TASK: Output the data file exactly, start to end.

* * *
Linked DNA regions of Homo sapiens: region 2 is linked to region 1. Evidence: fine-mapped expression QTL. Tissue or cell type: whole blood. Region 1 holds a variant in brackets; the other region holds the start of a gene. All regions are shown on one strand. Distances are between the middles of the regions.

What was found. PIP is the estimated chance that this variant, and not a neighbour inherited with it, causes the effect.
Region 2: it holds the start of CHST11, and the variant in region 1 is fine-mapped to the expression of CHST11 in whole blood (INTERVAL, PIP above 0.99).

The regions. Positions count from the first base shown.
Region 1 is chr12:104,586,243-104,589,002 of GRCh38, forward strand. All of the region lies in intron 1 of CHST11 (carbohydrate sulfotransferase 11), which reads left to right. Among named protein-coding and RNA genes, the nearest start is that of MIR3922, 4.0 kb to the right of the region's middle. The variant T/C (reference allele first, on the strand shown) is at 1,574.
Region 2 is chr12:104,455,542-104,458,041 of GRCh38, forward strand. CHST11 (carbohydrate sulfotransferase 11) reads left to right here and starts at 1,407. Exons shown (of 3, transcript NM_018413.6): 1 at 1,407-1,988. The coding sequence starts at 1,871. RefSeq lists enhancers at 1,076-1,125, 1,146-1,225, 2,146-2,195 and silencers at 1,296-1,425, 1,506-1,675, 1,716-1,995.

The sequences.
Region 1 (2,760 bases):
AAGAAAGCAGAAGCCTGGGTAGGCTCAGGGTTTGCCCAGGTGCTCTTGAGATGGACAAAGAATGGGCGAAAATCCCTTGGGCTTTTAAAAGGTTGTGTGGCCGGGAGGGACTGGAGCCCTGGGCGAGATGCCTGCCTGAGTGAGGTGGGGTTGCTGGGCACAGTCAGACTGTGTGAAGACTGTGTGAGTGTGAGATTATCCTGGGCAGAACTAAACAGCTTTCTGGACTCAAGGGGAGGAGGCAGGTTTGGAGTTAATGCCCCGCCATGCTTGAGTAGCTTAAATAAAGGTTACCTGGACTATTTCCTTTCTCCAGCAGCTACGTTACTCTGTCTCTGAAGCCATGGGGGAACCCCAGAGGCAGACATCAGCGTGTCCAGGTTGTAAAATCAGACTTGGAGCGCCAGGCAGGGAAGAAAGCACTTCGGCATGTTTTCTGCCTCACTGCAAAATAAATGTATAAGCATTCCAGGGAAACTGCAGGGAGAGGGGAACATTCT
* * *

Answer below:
Linked DNA regions of Homo sapiens: region 2 is linked to region 1. Evidence: fine-mapped expression QTL. Tissue or cell type: whole blood. Region 1 holds a variant in brackets; the other region holds the start of a gene. All regions are shown on one strand. Distances are between the middles of the regions.

What was found. PIP is the estimated chance that this variant, and not a neighbour inherited with it, causes the effect.
Region 2: it holds the start of CHST11, and the variant in region 1 is fine-mapped to the expression of CHST11 in whole blood (INTERVAL, PIP above 0.99).

The regions. Positions count from the first base shown.
Region 1 is chr12:104,586,243-104,589,002 of GRCh38, forward strand. All of the region lies in intron 1 of CHST11 (carbohydrate sulfotransferase 11), which reads left to right. Among named protein-coding and RNA genes, the nearest start is that of MIR3922, 4.0 kb to the right of the region's middle. The variant T/C (reference allele first, on the strand shown) is at 1,574.
Region 2 is chr12:104,455,542-104,458,041 of GRCh38, forward strand. CHST11 (carbohydrate sulfotransferase 11) reads left to right here and starts at 1,407. Exons shown (of 3, transcript NM_018413.6): 1 at 1,407-1,988. The coding sequence starts at 1,871. RefSeq lists enhancers at 1,076-1,125, 1,146-1,225, 2,146-2,195 and silencers at 1,296-1,425, 1,506-1,675, 1,716-1,995.

The sequences.
Region 1 (2,760 bases):
AAGAAAGCAGAAGCCTGGGTAGGCTCAGGGTTTGCCCAGGTGCTCTTGAGATGGACAAAGAATGGGCGAAAATCCCTTGGGCTTTTAAAAGGTTGTGTGGCCGGGAGGGACTGGAGCCCTGGGCGAGATGCCTGCCTGAGTGAGGTGGGGTTGCTGGGCACAGTCAGACTGTGTGAAGACTGTGTGAGTGTGAGATTATCCTGGGCAGAACTAAACAGCTTTCTGGACTCAAGGGGAGGAGGCAGGTTTGGAGTTAATGCCCCGCCATGCTTGAGTAGCTTAAATAAAGGTTACCTGGACTATTTCCTTTCTCCAGCAGCTACGTTACTCTGTCTCTGAAGCCATGGGGGAACCCCAGAGGCAGACATCAGCGTGTCCAGGTTGTAAAATCAGACTTGGAGCGCCAGGCAGGGAAGAAAGCACTTCGGCATGTTTTCTGCCTCACTGCAAAATAAATGTATAAGCATTCCAGGGAAACTGCAGGGAGAGGGGAACATTCT